– William Blake

THE TOWER OF BABEL BY PIETER BRUEGEL THE ELDER

PIETER Bruegel the Elder, aka: Pieter Bruegel I (1525–1569), brought a humanizing spirit to traditional subjects and boldly created new ones. He was an astonishingly inventive artist; whose impact was widespread and long lasting. The Tower of Babel was the subject of three paintings by Pieter Bruegel the Elder. The (Great) Tower of Babel has a group in the foreground, with the main figure thought to be the Tower’s creator, Nimrod.

The painting depicts the construction of the Tower of Babel, which, according to the Book of Genesis (Chapter 11, Verse 4), was built by a unified humanity, which spoke a single language, as a mark of achievement built to prevent humanity’s scattering:

“Then they said, ‘Come, let us build ourselves a city, and a tower with its top in the heavens, and let us make a name for ourselves; otherwise we shall be scattered abroad upon the face of the whole earth.”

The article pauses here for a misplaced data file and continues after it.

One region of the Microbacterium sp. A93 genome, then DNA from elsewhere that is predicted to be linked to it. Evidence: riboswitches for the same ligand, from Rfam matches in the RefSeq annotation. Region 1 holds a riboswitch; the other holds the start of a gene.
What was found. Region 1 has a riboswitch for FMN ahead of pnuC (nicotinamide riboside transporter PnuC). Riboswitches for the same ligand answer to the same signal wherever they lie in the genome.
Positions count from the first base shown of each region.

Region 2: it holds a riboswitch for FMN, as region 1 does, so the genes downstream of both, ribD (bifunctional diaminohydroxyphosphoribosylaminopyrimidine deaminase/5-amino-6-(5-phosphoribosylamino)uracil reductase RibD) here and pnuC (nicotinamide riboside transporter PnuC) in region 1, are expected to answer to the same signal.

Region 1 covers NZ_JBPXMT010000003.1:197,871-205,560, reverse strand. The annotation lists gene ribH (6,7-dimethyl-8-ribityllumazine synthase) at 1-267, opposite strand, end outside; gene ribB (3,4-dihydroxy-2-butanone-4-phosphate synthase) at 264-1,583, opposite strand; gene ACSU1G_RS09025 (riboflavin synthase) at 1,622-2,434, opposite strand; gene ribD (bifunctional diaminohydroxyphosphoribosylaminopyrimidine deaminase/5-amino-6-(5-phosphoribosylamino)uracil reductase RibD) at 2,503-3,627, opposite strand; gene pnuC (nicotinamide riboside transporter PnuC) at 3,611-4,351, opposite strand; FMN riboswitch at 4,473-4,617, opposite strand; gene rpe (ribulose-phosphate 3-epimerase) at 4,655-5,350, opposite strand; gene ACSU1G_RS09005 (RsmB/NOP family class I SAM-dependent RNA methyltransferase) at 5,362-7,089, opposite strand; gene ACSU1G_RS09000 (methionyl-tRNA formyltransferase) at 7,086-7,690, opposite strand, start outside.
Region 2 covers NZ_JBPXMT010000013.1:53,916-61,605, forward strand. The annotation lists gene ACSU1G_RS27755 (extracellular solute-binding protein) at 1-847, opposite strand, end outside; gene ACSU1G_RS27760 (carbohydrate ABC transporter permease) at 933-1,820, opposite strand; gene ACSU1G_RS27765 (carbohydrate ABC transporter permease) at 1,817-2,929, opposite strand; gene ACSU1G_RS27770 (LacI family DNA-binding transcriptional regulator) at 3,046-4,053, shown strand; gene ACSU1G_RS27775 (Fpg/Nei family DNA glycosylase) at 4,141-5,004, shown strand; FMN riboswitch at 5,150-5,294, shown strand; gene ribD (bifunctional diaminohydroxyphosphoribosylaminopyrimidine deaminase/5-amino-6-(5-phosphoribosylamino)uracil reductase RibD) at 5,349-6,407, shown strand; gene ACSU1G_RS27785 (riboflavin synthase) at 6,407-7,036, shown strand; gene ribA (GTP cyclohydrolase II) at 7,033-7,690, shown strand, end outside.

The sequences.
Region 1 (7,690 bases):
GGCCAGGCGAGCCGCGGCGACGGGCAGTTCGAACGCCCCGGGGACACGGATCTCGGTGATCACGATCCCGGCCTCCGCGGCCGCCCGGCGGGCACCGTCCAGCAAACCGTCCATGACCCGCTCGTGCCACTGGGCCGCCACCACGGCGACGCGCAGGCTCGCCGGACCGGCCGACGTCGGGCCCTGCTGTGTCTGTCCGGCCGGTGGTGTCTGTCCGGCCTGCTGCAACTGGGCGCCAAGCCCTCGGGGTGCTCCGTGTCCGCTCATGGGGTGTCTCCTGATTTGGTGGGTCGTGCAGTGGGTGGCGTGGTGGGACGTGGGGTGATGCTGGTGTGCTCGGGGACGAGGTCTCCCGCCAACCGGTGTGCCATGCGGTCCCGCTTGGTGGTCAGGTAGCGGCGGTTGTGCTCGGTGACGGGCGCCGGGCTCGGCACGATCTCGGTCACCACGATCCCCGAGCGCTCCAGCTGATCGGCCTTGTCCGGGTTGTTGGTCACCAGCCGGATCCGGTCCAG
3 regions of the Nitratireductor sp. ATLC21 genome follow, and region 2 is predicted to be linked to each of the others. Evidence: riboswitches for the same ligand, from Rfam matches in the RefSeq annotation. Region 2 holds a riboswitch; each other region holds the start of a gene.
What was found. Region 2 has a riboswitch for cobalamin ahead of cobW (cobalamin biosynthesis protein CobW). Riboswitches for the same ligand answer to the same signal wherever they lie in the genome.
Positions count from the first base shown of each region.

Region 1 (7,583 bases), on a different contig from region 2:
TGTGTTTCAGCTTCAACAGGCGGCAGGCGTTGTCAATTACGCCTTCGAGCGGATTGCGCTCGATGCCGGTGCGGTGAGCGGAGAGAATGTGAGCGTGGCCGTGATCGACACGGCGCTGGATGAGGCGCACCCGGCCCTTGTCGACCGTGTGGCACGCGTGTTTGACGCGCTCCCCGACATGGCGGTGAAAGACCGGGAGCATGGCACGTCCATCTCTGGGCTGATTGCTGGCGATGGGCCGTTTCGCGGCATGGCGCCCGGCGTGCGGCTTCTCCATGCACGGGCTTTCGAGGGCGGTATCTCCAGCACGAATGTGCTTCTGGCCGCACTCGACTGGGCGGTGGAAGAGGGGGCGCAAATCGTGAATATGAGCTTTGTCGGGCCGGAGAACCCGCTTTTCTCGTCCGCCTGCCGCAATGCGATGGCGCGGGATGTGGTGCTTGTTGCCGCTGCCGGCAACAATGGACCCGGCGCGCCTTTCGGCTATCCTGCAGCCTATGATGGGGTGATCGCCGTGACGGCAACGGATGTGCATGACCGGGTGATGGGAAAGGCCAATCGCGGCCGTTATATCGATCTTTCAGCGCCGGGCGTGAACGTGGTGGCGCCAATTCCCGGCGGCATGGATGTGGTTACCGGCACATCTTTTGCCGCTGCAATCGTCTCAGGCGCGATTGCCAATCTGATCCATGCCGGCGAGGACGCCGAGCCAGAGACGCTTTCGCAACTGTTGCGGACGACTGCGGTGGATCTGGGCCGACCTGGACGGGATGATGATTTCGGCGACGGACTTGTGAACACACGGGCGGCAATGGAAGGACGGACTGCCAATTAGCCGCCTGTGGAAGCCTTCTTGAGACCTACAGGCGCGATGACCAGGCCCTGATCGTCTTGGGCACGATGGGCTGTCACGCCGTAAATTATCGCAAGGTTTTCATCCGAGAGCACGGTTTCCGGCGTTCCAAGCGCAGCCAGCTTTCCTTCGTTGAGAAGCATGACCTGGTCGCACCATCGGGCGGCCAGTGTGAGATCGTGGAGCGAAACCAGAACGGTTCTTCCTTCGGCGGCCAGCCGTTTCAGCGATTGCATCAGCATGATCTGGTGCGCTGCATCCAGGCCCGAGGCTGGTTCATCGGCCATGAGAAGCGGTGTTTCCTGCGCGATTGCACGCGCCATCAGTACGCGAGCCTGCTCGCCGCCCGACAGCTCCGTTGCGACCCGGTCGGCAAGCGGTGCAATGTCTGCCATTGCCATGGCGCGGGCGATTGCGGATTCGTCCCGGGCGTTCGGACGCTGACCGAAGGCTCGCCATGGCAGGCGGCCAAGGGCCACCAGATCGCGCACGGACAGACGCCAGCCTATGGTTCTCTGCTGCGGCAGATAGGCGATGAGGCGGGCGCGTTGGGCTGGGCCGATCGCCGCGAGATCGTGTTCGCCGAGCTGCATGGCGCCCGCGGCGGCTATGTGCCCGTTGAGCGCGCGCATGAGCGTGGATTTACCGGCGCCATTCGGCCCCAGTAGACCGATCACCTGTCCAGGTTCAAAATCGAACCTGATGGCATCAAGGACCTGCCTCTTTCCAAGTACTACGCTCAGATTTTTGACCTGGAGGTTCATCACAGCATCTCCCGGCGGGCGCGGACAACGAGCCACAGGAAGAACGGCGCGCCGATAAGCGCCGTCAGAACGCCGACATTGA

– Book of Genesis, Chapter 11, Verse 4

THE SCHOOL OF ATHENS BY RAPHAEL

MASTER Artist of the Italian Renaissance, Raphael Sanzio achieved success and rose to fame early in life; In his twenties, he was invited by the Pope to live in Rome as an artist, where he would spend the rest of his days. Starting in 1509, he began decorating the first of four rooms in the Papal Palace. Raphael’s fresco, The School of Athens, has come to symbolize the marriage of art, philosophy, and science that was a hallmark of the Italian Renaissance. Painted between 1509 and 1511, it is located in the first of the four rooms designed by Raphael, the Stanza della Segnatura.